There's a school of thought which encourages people to think about the deployments, Kubernetes, and for that matter, any type of system where you are kind of-- you have less affection for how long that environment might exist for, and if the worst comes to worst, if the internet weather or the network weather goes against you, you can’t figure out how to return a deployment back to a good healthy state, that you stand up and have one very quickly, using your infrastructure as code, and then you say goodbye to that cluster, you terminate its existence. You are kind of more cold, less caring in some regards as to how that cluster or that deployment in Kubernetes is functioning. Just take more of a utilitarian approach to how you interact with those deployments.


The good news is Glasswall really is agnostic in how we think about, and how we service those types of design preferences. Because, as you think about that continuum, there are merits to lots of different approaches. It's where, really, the customer wants to draw the line as to how they want to configure their systems, their solutions in Glasswall, because of the way we approach our deployments, we can provide that flexibility and utility to customers. 


And that's, again, coming back to our philosophy of having an open architecture, which fundamentally puts the power into the user’s, into the customer's hands to decide how they want to deploy and to maintain their systems. We are completely agnostic to that. But it's something that we are very deliberateand cognisant about, making sure we are able to support that.


David: ​Okay. And that also illustrates a difference in the way Glasswall approaches scalability from others in the sector?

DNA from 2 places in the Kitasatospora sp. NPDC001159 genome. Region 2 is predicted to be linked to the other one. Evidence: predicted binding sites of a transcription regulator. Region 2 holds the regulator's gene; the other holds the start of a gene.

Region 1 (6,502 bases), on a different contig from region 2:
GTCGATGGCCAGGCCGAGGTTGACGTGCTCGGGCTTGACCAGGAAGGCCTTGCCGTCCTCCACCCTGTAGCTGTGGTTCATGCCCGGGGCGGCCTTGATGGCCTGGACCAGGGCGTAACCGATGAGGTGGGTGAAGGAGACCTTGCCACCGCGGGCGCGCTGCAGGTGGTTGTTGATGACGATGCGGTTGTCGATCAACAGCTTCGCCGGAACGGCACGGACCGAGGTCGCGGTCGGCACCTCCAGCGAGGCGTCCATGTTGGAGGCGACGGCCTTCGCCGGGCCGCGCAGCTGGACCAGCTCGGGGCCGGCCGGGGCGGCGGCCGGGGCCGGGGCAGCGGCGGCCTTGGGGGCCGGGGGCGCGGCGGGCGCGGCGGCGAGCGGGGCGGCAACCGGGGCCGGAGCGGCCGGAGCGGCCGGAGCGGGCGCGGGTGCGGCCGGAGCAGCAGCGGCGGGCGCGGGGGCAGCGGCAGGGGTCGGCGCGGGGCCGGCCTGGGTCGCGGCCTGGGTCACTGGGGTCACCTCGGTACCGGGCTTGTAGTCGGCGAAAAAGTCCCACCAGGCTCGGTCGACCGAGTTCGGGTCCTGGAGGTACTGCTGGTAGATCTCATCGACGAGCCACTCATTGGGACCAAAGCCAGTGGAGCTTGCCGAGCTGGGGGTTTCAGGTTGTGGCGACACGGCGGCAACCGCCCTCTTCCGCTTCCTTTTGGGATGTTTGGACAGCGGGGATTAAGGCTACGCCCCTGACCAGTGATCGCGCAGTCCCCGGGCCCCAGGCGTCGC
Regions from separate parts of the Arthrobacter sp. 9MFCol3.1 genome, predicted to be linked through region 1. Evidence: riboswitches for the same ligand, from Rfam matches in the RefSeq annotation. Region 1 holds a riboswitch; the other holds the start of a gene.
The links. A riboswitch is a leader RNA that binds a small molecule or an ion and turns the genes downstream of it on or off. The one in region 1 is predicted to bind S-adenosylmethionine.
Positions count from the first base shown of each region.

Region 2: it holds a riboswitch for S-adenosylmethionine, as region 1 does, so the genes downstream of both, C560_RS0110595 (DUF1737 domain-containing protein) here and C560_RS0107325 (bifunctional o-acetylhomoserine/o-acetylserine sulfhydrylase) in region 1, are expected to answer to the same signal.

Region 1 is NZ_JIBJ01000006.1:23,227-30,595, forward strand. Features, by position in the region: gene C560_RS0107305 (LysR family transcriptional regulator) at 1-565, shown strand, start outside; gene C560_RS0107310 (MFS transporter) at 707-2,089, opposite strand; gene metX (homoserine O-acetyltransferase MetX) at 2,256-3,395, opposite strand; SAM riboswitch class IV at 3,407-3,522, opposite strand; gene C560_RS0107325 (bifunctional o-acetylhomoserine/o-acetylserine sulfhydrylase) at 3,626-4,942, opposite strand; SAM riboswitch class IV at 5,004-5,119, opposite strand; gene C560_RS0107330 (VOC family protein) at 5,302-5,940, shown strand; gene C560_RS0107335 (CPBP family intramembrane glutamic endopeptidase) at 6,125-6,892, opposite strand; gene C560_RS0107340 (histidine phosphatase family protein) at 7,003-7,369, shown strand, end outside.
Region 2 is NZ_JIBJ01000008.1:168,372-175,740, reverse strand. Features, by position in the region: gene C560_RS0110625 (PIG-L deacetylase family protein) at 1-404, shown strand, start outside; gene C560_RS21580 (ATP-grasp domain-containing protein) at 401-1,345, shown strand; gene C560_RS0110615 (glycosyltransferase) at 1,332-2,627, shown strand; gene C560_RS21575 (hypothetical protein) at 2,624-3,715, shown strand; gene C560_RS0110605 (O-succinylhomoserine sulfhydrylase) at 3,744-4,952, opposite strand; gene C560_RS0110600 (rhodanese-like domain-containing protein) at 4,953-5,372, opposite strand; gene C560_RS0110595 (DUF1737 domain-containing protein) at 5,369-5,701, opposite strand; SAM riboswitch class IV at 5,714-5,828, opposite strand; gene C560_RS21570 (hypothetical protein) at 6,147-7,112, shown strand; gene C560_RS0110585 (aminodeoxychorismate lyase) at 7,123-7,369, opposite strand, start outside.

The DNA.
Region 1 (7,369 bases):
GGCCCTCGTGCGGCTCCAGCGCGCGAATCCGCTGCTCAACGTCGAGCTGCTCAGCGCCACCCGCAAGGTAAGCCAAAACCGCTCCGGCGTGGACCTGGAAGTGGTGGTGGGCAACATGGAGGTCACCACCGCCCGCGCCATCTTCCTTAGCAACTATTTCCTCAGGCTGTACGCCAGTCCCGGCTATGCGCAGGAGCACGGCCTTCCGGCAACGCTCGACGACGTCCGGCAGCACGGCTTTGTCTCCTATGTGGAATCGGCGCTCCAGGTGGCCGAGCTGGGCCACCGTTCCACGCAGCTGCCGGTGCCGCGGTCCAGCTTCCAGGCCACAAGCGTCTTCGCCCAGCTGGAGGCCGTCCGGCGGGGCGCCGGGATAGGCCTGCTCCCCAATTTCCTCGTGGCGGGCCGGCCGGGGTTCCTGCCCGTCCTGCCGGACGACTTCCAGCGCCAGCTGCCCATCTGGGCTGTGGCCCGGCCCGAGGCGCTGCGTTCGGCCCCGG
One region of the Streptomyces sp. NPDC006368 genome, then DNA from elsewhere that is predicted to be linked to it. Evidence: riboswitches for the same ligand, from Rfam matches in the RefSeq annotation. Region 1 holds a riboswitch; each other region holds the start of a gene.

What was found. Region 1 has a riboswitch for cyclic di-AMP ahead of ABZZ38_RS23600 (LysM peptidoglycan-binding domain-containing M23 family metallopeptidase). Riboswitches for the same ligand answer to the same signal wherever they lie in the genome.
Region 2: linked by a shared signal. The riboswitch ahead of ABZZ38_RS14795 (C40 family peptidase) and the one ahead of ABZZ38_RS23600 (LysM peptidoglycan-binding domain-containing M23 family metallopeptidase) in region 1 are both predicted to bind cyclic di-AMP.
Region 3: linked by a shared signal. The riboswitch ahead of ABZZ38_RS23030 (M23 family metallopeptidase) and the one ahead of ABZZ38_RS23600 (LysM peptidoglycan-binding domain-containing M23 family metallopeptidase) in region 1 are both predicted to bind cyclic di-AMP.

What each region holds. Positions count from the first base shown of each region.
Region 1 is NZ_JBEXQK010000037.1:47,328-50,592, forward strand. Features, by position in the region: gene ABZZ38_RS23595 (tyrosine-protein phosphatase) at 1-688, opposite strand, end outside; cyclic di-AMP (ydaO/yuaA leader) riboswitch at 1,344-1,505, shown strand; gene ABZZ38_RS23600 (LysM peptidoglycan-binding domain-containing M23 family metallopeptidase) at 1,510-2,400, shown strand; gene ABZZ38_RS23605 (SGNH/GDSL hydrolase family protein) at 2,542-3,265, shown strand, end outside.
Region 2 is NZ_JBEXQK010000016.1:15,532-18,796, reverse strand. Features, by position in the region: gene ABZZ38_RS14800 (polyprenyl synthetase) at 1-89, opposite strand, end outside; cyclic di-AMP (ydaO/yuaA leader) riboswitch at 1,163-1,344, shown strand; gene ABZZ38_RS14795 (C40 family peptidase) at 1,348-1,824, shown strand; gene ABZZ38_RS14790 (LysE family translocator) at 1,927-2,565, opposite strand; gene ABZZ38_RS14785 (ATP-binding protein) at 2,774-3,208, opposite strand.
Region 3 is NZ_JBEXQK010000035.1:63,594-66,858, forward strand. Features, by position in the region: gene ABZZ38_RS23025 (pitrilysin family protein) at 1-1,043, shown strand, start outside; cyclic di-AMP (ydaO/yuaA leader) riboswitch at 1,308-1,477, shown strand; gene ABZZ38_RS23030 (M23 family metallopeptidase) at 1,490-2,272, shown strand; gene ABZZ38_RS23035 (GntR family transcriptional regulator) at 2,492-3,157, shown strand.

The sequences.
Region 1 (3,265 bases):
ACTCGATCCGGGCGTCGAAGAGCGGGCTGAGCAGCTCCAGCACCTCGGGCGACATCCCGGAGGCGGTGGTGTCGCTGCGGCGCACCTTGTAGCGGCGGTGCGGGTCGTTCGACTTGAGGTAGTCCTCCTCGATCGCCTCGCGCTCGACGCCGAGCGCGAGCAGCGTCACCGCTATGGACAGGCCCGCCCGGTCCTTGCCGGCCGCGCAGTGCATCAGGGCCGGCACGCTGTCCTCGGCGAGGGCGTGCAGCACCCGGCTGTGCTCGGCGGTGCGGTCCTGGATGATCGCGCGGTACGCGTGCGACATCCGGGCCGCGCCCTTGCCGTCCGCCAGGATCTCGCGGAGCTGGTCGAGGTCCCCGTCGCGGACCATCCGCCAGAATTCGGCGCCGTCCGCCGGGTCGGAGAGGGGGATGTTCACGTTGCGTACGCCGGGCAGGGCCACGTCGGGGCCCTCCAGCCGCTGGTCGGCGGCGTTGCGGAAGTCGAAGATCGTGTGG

Paul: ​Arguably. I mean, to have that approach where we try to meet the customer where we find them. And there's going to be incredible heterogeneity in terms of how organisations think about their deployments, their design preferences will be. Some might just want to receive a machine image, an NMI for image, for example, for AWS. And that's what they want to stand up, and that's good enough. In some cases it will be, to be able to deploy into a managed service. As I mentioned, as your AKS, so the managed service is taking care of the patching, arguably the security posture of that Kubernetes environment.


In some cases, people, customers will want to deploy, and for them to have effectively a Kubernetes native deployment onto their bare metal, and that's something which we can support as well, and be able to provide that flexibility. 


Of course, there are lots of vendors that have similar approaches, but what we're trying to address here is the need for flexibility, and to avoid customers crucially being locked in to any particular paradigm. Or any particular commercial service which then becomes resistant to change, or something which is potentially going to cost them more money than they would choose to spend for a particular type of deployment. We are trying to work with the grain of the customer's organisation, and give them that flexibility as to how they can move forward with Glasswall. 


David: ​Great, so just to bring up to the light for us, Paul. Can you pick out a typical use case?